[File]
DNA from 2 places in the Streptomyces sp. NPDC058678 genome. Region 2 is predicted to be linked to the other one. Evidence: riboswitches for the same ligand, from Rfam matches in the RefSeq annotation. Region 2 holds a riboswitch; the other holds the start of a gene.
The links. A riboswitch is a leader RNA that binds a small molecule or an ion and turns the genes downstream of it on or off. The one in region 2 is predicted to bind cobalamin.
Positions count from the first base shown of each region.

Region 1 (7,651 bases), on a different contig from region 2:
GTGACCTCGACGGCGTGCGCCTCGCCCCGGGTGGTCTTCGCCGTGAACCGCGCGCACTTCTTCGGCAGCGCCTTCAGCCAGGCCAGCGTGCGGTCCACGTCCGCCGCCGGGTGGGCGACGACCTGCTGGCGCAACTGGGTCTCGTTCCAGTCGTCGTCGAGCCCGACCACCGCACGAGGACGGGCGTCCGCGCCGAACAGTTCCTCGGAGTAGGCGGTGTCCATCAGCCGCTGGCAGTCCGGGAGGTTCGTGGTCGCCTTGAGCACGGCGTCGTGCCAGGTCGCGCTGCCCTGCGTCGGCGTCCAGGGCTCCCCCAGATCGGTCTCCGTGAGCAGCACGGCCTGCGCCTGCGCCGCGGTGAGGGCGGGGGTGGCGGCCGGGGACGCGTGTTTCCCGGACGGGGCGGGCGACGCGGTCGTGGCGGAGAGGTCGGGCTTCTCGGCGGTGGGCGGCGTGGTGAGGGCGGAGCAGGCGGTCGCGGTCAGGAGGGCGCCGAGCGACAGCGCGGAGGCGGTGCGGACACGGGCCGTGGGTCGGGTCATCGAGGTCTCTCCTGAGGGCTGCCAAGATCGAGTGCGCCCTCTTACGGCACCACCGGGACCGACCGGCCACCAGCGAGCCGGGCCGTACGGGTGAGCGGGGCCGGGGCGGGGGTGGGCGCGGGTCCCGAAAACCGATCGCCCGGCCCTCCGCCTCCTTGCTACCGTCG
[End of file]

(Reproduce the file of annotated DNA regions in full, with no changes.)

DNA from 2 places in the Streptomyces sp. NPDC058678 genome. Region 2 is predicted to be linked to the other one. Evidence: riboswitches for the same ligand, from Rfam matches in the RefSeq annotation. Region 2 holds a riboswitch; the other holds the start of a gene.
The links. A riboswitch is a leader RNA that binds a small molecule or an ion and turns the genes downstream of it on or off. The one in region 2 is predicted to bind cobalamin.
Positions count from the first base shown of each region.

Region 1 (7,651 bases), on a different contig from region 2:
GTGACCTCGACGGCGTGCGCCTCGCCCCGGGTGGTCTTCGCCGTGAACCGCGCGCACTTCTTCGGCAGCGCCTTCAGCCAGGCCAGCGTGCGGTCCACGTCCGCCGCCGGGTGGGCGACGACCTGCTGGCGCAACTGGGTCTCGTTCCAGTCGTCGTCGAGCCCGACCACCGCACGAGGACGGGCGTCCGCGCCGAACAGTTCCTCGGAGTAGGCGGTGTCCATCAGCCGCTGGCAGTCCGGGAGGTTCGTGGTCGCCTTGAGCACGGCGTCGTGCCAGGTCGCGCTGCCCTGCGTCGGCGTCCAGGGCTCCCCCAGATCGGTCTCCGTGAGCAGCACGGCCTGCGCCTGCGCCGCGGTGAGGGCGGGGGTGGCGGCCGGGGACGCGTGTTTCCCGGACGGGGCGGGCGACGCGGTCGTGGCGGAGAGGTCGGGCTTCTCGGCGGTGGGCGGCGTGGTGAGGGCGGAGCAGGCGGTCGCGGTCAGGAGGGCGCCGAGCGACAGCGCGGAGGCGGTGCGGACACGGGCCGTGGGTCGGGTCATCGAGGTCTCTCCTGAGGGCTGCCAAGATCGAGTGCGCCCTCTTACGGCACCACCGGGACCGACCGGCCACCAGCGAGCCGGGCCGTACGGGTGAGCGGGGCCGGGGCGGGGGTGGGCGCGGGTCCCGAAAACCGATCGCCCGGCCCTCCGCCTCCTTGCTACCGTCG